Extracts from an Economic Times article titled "How India's two largest angel investor groups are fine tuning their funding strategies":
The scale these networks are staring at as well as the manner India's startup ecosystem has developed in the past two to three years are forcing an overhaul that both IAN and Mumbai Angels like to fashion up as another stage of evolution.
"During the early days, there were only two large networks. You were not only getting money but access to the finest brains in the country. But post 2013, a number of micro venture capital funds have come up. Several entrepreneurs now prefer getting money from a single investor when they need a cheque of Rs 1-3 crore rather than have 20 angels pool in their money, which has its own challenges," said Anil Joshi, managing partner at Unicorn India Ventures, an early-stage fund.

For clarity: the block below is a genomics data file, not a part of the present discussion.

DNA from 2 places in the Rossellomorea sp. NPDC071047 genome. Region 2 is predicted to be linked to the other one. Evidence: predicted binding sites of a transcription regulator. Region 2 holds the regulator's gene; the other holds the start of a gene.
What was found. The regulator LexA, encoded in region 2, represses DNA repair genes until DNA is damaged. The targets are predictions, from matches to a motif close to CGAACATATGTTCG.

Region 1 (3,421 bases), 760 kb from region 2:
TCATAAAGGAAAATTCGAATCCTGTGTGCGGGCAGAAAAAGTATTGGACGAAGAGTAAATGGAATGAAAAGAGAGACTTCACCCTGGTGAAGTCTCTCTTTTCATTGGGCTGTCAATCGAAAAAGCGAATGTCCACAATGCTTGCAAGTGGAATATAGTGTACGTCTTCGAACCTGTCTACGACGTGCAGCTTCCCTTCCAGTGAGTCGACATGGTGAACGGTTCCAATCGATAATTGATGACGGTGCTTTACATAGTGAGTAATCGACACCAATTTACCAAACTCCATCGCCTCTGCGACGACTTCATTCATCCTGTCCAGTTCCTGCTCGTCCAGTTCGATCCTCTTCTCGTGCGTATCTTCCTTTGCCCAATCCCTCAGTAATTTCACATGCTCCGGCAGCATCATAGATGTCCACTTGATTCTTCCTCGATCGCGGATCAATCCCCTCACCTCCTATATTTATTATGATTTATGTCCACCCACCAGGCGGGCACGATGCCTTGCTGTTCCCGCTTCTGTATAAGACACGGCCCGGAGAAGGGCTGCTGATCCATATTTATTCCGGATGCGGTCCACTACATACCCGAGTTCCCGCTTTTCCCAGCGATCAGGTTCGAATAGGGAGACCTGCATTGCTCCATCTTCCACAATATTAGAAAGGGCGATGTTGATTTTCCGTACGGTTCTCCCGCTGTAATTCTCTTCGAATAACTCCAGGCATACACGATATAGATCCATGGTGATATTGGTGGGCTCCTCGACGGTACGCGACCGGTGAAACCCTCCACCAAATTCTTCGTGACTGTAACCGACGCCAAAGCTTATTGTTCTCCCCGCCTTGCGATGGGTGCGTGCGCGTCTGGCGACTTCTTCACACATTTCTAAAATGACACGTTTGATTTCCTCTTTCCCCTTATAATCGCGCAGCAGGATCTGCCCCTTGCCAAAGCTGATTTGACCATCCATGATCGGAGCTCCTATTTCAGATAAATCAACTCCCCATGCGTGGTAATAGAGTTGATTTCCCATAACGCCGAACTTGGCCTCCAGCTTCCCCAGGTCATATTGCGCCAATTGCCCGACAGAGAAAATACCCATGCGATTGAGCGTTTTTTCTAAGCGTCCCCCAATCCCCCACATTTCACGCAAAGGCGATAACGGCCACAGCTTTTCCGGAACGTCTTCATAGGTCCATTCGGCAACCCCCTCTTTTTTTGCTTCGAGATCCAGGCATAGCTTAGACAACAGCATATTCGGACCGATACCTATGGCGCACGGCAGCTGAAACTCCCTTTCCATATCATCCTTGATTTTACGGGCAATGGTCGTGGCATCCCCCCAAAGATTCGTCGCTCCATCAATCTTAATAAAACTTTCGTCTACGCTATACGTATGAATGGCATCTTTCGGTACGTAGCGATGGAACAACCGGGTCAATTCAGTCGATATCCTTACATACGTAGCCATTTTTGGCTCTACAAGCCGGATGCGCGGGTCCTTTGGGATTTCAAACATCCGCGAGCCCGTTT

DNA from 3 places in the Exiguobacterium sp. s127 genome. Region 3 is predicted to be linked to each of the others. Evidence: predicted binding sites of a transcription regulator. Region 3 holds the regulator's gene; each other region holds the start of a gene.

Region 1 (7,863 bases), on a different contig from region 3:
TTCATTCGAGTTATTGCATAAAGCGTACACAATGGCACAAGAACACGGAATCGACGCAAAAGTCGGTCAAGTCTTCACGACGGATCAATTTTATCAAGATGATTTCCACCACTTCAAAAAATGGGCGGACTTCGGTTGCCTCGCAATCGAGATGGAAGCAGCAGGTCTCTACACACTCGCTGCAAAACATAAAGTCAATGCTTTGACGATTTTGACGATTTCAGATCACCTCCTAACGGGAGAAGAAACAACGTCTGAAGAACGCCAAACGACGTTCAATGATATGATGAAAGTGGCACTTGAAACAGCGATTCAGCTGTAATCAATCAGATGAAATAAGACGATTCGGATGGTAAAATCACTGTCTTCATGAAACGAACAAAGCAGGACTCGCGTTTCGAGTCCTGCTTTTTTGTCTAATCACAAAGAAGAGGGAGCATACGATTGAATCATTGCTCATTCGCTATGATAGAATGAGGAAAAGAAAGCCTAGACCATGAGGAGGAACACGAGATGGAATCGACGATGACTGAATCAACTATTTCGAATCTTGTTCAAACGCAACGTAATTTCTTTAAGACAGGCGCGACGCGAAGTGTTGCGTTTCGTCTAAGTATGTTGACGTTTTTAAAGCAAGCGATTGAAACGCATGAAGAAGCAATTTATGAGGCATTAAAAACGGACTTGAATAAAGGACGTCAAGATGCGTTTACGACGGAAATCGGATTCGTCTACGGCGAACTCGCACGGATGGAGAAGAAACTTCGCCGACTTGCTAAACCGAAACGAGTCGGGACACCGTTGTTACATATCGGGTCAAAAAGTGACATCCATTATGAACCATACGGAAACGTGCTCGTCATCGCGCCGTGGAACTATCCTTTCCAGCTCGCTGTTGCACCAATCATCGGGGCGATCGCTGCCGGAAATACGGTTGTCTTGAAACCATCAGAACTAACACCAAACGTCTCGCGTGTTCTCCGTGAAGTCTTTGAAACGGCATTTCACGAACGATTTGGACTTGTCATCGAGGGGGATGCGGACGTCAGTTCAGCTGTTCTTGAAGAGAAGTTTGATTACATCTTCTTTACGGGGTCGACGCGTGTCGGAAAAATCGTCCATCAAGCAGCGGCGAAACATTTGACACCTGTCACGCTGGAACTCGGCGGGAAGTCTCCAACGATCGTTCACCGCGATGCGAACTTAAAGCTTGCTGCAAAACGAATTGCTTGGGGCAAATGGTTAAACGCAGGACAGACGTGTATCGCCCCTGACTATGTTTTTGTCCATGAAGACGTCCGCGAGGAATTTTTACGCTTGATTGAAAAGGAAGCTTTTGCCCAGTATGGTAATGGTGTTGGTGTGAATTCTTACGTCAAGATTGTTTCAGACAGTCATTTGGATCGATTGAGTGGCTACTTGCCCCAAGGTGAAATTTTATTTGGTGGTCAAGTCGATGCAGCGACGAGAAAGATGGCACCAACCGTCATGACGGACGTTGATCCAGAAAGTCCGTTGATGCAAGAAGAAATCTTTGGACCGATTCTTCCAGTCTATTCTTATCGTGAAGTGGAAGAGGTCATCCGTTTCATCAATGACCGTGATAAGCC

..."It's an evolution because when we started out nobody understood startups as an asset class. Today, it's different. The next gap we are seeing in the market is that for startups that are doing well with angel money, it becomes very difficult to raise capital of $1-5 million," said Padmaja Ruparel, president at IAN, which recently raised Rs 175 crore for its fund that's targeting a corpus of Rs 350 crore. "The fund has come in to fill the gap, to make sure that startups that are performing well have two pots of money to draw from."